Chien and Wangchou were stunned. Changkien took their silence as we often do, as a canvas on which to paint whatever message we want, and he felt they were both pleased with his good work on behalf of his daughter. He also realized he had not yet thought about his young charge and began to think about another family in the village who had a daughter that might make a good match, as well. He wasn’t too worried about Wangchou’s future because early on the boy had shown an amazing talent with woodworking. In fact the boy had made nearly half the household furniture.

That night Wangchou packed up his meager belongings, threw them into a canoe and was about to launch into the night. But before he could push off he heard his name called. It was Chien. She ran up to him and they kissed, kissed as lovers for the first time. Silently she threw her own small bundle into the canoe and they slipped away downstream.

Years passed, they had married, Wangchou had become a successful furniture maker and they had three children of their own. But Chien never forgot her father and her love for him. The truth be told, Wangchou also missed the old man who was the closest he would ever have to a father. Finally they decided it was time to return up stream to their home village and, if at all possible, to make peace with Changkien.

They left the children in the care of a local family, packed the old canoe with some presents, and made their way back to the village. It was evening when they arrived near the family house. Wangchou asked his wife to wait and to allow him to go up to the house and make sure that Changkien would receive them.

He walked up the quickly darkening evening, each tree and the path itself sparking memories. Even the smells were familiar and somehow comforting. Finally he came to the door and for the first time in his life instead of just walking in he knocked. It took a while before Changkien came to the door. He was clearly older, a little more bent over, but his eye had the same sparkle Wangchou remembered from his childhood.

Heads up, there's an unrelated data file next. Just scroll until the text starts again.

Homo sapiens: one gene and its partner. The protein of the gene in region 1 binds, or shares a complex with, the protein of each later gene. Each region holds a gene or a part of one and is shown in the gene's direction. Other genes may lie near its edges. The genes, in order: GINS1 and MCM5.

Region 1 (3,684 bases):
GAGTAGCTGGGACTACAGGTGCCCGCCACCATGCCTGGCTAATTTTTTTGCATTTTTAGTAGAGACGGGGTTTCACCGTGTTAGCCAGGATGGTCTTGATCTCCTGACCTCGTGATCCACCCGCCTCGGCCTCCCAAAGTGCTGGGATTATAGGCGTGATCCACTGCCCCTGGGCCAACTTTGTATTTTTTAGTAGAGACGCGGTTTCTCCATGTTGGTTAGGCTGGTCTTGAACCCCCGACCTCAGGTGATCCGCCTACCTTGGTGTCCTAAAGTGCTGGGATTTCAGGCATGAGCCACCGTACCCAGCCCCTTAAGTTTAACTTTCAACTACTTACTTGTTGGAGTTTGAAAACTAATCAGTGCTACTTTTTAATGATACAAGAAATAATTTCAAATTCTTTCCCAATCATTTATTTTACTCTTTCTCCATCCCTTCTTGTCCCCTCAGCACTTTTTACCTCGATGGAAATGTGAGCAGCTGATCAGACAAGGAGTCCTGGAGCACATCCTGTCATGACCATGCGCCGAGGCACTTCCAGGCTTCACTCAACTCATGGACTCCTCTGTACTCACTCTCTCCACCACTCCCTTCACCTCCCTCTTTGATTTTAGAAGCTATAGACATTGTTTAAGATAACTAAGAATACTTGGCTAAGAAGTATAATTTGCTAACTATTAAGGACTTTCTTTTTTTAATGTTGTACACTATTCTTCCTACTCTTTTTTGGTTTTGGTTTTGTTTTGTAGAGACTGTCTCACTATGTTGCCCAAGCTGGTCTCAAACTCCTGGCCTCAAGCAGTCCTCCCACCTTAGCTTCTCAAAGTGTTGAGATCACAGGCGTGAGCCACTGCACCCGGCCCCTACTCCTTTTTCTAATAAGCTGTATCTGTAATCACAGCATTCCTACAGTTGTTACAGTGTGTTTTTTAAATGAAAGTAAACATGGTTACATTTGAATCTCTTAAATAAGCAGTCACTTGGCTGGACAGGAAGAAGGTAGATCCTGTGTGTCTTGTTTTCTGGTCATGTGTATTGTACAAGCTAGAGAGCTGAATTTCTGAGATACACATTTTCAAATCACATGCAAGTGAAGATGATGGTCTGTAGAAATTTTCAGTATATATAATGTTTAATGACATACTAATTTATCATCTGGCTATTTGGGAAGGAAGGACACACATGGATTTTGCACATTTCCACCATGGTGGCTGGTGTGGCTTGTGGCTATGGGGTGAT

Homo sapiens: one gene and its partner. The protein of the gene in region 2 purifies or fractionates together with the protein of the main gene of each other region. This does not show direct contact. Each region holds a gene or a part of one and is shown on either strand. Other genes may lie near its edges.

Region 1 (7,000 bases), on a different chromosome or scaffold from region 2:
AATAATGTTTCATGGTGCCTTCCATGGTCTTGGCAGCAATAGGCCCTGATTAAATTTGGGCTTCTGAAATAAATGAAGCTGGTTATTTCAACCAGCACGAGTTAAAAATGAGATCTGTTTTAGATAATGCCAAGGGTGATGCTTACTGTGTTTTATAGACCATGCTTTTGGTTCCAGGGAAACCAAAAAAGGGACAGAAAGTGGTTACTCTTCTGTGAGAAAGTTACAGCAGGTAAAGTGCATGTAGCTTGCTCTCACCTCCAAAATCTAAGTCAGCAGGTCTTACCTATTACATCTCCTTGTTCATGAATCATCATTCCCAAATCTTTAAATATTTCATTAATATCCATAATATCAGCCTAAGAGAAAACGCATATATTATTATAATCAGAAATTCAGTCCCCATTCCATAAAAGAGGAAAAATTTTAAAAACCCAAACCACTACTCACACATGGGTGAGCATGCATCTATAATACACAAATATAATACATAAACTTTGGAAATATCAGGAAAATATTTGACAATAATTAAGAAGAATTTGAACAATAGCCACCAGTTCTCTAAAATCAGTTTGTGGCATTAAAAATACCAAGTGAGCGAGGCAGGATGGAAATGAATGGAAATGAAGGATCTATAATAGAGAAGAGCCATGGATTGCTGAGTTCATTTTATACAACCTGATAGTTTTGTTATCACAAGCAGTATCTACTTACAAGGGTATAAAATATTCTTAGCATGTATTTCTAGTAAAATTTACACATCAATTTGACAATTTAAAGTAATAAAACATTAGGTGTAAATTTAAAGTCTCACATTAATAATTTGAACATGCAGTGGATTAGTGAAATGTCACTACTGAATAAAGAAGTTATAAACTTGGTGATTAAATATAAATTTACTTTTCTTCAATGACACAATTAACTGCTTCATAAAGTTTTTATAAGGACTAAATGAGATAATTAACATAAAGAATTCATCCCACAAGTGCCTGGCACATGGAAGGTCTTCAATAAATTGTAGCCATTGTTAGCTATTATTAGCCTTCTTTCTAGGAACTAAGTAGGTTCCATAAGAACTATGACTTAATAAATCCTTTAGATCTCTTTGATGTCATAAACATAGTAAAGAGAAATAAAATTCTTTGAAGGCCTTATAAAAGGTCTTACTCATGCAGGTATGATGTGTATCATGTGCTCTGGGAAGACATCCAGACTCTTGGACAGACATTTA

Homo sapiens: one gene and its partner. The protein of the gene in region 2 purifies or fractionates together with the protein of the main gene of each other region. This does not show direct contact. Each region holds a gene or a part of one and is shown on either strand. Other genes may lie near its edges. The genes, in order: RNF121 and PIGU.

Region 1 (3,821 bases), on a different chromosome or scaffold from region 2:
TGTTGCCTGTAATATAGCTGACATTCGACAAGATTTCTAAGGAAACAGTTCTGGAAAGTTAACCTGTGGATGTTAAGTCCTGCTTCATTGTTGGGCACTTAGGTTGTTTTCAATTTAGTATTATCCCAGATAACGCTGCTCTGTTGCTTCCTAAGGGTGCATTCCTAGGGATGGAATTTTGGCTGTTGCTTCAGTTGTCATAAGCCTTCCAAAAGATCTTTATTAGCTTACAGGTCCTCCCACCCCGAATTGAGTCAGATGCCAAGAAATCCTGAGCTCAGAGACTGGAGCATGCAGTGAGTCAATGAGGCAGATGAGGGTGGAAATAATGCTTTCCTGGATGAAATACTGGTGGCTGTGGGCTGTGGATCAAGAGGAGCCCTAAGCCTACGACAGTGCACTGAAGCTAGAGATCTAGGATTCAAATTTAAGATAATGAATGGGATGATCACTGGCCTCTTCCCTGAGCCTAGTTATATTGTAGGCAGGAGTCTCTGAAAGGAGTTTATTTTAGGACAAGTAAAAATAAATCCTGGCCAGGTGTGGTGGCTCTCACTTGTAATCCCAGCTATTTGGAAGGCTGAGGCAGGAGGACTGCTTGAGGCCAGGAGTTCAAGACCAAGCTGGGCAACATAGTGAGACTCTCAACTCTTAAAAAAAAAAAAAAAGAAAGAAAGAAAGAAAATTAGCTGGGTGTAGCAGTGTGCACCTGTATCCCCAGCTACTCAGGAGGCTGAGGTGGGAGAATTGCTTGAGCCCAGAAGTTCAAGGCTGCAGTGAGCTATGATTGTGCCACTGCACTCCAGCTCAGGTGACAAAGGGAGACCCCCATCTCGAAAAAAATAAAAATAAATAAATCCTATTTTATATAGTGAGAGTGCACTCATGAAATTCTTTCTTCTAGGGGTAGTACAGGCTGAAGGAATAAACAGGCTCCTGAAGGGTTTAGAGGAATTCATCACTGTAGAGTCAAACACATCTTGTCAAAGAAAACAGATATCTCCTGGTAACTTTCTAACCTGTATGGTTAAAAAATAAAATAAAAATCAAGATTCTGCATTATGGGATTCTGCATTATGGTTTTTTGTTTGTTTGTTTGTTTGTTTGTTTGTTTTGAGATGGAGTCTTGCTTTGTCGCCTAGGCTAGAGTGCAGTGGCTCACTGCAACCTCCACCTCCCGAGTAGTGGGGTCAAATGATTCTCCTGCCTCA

The old man took a moment to recognize his former ward, let out a great laugh, and against all the protocols of their culture, embraced Wangchou, holding him tightly. “Boy, boy, I’m so glad you’re home. I’ve never stopped thinking about you since you disappeared that night all those years ago.”

“So, you’ve forgiven us?” asked Wangchou, hesitantly.

“All is forgiven! I’m just so glad you’re back.” Then a pause. “What do you mean, us?”

Wangchou felt a shiver run down his back. “Why Chien and me.”

There was a horrible silence. “I don’t know what you mean, Wangchou.” Another pause. “The night you left Chien took to her bed, fainted away, and has been in a coma ever since.” He took the young man by the hand and they walked up the stairs to Chien’s old room. And sure enough lying asleep in the middle of the bed was a deathly pale Chien.

More silence. Who knows what stories the two men were telling themselves within that silence. But finally Wangchaou said, “Dear uncle, I have to show you something.” And with that they walked downstairs and out of the house then down the path toward the river. They were about halfway there when Chien appeared, dressed in the clothing she had worn from that morning, but wild eyed and running. However, as she came to them she didn’t pause, but instead continued on past them toward the house.